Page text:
There are also modern portrait lenses, such as the Cooke Portrait PS945. It's a wonderful lens that is still being manufactured by Cooke, a venerable name in the world of still and cinema optics. The Rodenstock Imagon and Fujinon SFS are no longer made and give similar results - but every portrait lens has its own "personality". With these modern designs, uncorrected aberrations diminish as you stop down the lens, so you can control the effects by your choice of aperture. Stopped down sufficiently, they behave like ordinary lenses: razor sharp. The Imagon and the Fujinon SFS also come with special filters which modify the look and shape of highlights and halos. To read a copy of the instruction manual for the Fujinon SFS lenses, click here.
Not everyone is fond of the full diffusion effect. To some, it looks contrived and distracting. However, when opened to just the right aperture, these lenses provide a sublime blur rendition and a very mild "soft focus" effect. Here are some photos made with a 180mm Fujinon SFS lens, a 3-element design. Stopped down a bit, it shows just a trace of the special "portrait" effect in the highlights and the overall blur rendition is only slightly exaggerated.
For further insights and great photos shot with a wide variety of vintage lenses, see the work of Jim Galli.
Contemporary photographers often consider long lenses appropriate for portraits because they flatten facial features and blur the background. However, the traditional portrait length is shorter and often better-suited because we include some of the environment around the subject, not just the head and shoulders. With only a moderately long lens, we come in closer and the resulting images have a greater sense of intimacy and emotional depth. Here is a portrait made on 4x5 film with a vintage 210mm lens: a classic portrait length for that format. The background is out of focus, but the photograph has an element of presence and spaciousness.
This effect applies not only to portraits, but to a wide variety of subjects. For photographs made with a lens of equivalent classic portrait length on 5x7 inch film, click here. To view a series taken with a vintage 9-inch portrait lens on 4x5 inch film, click here. A horizontal viewing angle of 30 degrees seems ideal.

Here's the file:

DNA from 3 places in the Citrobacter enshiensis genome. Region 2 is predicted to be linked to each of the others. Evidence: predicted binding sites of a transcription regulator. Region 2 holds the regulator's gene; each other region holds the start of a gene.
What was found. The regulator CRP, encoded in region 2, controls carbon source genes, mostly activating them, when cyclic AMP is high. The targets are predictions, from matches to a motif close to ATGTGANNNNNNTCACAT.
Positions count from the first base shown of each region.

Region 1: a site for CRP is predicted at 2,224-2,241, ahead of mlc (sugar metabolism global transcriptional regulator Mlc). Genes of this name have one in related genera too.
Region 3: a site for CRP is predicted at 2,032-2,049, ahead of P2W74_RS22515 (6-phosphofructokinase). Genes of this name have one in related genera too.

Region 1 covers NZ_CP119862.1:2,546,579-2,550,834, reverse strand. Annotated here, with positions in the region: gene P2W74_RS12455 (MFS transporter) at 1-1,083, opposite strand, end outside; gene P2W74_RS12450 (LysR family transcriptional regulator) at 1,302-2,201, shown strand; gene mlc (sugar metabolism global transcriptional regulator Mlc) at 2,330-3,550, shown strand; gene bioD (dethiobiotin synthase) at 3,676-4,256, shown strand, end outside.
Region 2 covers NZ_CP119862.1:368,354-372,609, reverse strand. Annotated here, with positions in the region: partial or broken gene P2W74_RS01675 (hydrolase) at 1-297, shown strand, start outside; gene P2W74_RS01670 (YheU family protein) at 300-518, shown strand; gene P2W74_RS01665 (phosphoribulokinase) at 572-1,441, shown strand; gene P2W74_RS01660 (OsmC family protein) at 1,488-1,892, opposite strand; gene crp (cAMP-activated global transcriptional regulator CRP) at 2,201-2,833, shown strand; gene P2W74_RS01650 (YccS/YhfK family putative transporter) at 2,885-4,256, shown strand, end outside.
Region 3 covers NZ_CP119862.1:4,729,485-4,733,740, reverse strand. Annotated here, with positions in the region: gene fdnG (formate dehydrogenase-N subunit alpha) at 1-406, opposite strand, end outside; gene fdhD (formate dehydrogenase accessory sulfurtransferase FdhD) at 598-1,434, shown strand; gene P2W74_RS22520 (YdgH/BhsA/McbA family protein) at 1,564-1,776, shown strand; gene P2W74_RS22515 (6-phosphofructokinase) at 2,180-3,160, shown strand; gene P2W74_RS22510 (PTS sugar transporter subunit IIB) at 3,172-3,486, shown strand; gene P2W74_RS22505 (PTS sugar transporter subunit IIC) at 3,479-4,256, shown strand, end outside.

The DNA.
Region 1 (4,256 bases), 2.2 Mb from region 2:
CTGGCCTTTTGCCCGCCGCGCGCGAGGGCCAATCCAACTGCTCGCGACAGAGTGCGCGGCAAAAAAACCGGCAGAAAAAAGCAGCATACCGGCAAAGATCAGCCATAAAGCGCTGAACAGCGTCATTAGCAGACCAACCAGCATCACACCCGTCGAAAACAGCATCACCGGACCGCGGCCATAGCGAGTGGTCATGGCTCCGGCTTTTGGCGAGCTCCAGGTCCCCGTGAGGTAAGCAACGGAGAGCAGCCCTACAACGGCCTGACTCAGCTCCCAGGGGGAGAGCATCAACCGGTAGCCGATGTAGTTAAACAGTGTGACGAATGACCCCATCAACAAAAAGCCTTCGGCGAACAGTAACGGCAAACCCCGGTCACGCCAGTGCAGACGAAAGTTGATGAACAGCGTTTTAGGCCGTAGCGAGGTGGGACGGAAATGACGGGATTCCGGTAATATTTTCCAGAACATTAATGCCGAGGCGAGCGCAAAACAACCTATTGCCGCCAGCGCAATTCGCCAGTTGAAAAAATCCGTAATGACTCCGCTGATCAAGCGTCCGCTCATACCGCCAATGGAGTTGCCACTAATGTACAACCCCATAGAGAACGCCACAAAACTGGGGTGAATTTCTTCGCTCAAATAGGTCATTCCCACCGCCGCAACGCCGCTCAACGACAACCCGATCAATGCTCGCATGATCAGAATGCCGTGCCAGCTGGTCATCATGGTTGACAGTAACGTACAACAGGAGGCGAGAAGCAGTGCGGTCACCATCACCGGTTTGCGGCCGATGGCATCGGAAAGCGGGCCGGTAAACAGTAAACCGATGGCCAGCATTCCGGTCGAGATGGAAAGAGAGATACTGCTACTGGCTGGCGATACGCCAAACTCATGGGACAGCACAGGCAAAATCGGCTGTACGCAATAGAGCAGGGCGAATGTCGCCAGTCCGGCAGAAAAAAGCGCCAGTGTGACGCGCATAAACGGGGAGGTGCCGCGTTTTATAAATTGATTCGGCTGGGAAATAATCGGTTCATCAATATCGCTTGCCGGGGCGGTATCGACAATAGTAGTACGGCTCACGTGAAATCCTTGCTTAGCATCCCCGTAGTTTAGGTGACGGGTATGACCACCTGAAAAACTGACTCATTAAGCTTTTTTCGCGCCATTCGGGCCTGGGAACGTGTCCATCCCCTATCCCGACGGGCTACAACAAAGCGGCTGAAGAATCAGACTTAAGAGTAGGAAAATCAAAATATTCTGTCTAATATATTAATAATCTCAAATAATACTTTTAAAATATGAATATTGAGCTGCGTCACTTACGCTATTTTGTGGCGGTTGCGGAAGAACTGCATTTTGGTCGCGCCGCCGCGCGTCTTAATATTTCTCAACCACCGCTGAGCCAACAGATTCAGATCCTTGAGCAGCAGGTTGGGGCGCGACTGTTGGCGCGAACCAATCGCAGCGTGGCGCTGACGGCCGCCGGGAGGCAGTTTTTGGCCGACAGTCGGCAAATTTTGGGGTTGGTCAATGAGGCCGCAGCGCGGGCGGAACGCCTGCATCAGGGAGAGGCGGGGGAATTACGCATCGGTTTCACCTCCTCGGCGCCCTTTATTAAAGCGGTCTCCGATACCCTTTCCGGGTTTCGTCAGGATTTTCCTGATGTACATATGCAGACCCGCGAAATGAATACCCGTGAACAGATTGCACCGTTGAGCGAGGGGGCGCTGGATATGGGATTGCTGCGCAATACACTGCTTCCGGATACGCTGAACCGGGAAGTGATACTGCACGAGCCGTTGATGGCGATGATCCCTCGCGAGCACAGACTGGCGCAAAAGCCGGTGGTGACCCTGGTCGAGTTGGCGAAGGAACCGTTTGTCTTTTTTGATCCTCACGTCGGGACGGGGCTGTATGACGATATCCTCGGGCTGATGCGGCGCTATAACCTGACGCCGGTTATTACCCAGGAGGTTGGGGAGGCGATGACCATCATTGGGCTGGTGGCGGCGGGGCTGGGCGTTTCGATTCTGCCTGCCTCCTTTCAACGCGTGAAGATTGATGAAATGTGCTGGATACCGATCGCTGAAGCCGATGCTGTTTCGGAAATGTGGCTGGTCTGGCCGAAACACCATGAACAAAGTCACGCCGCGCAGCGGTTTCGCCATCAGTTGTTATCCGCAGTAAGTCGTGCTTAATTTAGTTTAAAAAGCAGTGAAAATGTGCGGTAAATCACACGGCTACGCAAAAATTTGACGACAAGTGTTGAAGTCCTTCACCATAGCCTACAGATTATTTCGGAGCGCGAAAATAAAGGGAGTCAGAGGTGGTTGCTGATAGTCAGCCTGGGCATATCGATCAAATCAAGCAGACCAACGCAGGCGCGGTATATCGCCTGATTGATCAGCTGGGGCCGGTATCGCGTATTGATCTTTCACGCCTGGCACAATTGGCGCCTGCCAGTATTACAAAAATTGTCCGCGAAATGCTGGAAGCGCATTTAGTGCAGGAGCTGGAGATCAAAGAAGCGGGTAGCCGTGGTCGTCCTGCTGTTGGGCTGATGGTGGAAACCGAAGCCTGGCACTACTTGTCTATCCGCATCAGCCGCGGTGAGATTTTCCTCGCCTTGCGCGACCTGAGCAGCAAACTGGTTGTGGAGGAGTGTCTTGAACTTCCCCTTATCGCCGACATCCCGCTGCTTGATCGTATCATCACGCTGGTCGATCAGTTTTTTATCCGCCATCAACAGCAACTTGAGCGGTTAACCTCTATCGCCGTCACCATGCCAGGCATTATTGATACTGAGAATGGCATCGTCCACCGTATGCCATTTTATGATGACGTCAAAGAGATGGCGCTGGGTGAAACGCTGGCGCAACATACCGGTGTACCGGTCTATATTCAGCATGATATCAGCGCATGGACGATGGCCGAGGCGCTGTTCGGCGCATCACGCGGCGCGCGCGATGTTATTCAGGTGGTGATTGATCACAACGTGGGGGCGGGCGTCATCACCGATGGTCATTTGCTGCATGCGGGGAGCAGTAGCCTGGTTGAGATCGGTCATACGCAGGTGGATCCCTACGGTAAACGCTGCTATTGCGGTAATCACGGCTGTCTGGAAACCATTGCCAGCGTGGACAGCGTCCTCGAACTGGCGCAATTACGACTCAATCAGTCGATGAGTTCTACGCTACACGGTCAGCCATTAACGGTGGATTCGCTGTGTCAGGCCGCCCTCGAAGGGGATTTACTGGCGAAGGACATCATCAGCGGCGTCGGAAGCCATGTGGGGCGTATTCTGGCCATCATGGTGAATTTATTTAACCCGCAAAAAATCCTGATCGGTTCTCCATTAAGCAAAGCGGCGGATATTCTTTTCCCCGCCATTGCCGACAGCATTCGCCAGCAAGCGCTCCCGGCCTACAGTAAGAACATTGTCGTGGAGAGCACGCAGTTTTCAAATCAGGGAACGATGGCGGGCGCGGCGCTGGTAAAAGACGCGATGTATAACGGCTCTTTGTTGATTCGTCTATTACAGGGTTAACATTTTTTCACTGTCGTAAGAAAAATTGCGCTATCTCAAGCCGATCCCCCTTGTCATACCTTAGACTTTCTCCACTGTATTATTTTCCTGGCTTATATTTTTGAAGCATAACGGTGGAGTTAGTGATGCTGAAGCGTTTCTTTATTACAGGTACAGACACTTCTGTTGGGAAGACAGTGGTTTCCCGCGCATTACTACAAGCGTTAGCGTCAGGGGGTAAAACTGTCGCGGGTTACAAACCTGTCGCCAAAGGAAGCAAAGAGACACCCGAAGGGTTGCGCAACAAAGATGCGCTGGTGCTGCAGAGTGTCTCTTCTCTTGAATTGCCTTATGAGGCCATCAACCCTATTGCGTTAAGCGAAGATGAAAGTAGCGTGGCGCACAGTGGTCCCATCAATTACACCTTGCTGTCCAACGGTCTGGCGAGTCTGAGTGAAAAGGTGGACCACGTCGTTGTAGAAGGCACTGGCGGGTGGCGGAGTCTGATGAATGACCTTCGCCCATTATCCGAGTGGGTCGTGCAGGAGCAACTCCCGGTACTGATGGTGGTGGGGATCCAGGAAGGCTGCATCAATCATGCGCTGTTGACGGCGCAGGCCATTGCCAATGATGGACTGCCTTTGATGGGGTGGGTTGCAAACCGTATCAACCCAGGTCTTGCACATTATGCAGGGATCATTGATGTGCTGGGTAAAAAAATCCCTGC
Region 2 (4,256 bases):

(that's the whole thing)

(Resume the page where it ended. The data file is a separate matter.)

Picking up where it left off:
The traditional method of determining portrait length is to add the width and height of the film or sensor. On 4x5 film, 4+5 inches = 9 inches or 225mm. If we deduct the blank film edge and remove 1/2 inch, that gives a focal length of 210mm, the classic portrait length for many 4x5 shooters.
Cropping a 24x36mm "full-frame" sensor to the 4x5 ratio so that we can make prints at 8x10, 11x14, 16x20 etc. we arrive at 24x30mm. Since 24+30 = 54, a 55mm lens is the ideal traditional portrait length for the full-frame format, giving a lovely sense of proximity and a horizontal viewing angle of around 30 degrees. 50mm on this format is equivalent to a 200mm lens, also very suitable. See this photograph of a vase for an example. Notice the sense of distance and compression: not too close, not too far. Not too round, not too flat. Just right.
Normal lenses for landscapes and portraits (like the ones above) are optimized for shooting at an average distance, at a ratio of 1:10 or more. For very close work however, normal lenses do not perform at their best, particularly as we reach out towards the edges of lens coverage. Once we focus close to 1:1 and beyond, macro lenses come into their own.
Macro lenses are designed for shooting in ratios of at 1:1 and closer. Like other modern lenses, macros have a complex design: many elements, several groups. They are similar to general-purpose lenses, but have different internal designs which are optimized for very close shooting. They produce a wide image circle, enabling full use of view-camera movements for control of perspective and depth of field. The Rodenstock APO Macro Sironar, Schneider Macro-Symmar HM and Nikon Macro Nikkor-AM (ED) lenses fall into this category.
Most Macro lenses open to f/5.6, which makes it easy to view the subject and achieve precise focus at close distances, even under poor lighting. They usually come mounted in a shutter or a Sinar DB lens board. This photo was made with a 210mm Rodenstock Macro Sironar N, at around 2:1 magnification. Here is a gallery of photographs made with that lens.
Process lenses are designed to make color separation negatives in "process" cameras used in the photo engraving industry. They are optimized for shooting flat surfaces at 1:1 magnification. They are often available in barrel - without a shutter - and are thus priced lower than other lenses of comparable focal length. They don't have a lot of extra coverage, but they are very sharp and their images have very low distortion.
The Goerz APO-Artar, Schneider G-Claron, Nikon APO Nikkor and Rodenstock APO Ronar lenses fall into this category. They generally open to f/9 and are thus comparatively small and light. If you have a Sinar shutter, you can use them as-is. Some of them come in shutters and some people purchase them in-barrel and proceed to mount them into a shutter. Here's a photo made with a 150mm APO Nikkor lens. I mounted it on a simple cardboard lens board and used it with a Sinar Copal Shutter.
Their optics are rather simple: 4 or 6 elements in 2 groups, a symmetrical design, with modest coverage - which works very well when shooting straight ahead. This image was made with a 240mm APO Nikkor, at around 1:1 magnification. Because they open to f/9, they can be a little difficult to focus when working at a close distance in dim lighting. For other applications however, f/9 is plenty wide enough: this image was made outdoors, with a 360mm APO Nikkor, on 5x7 HP5+ film.
Here are some photos made with a 610mm APO Nikkor, on 4x5 TMY film.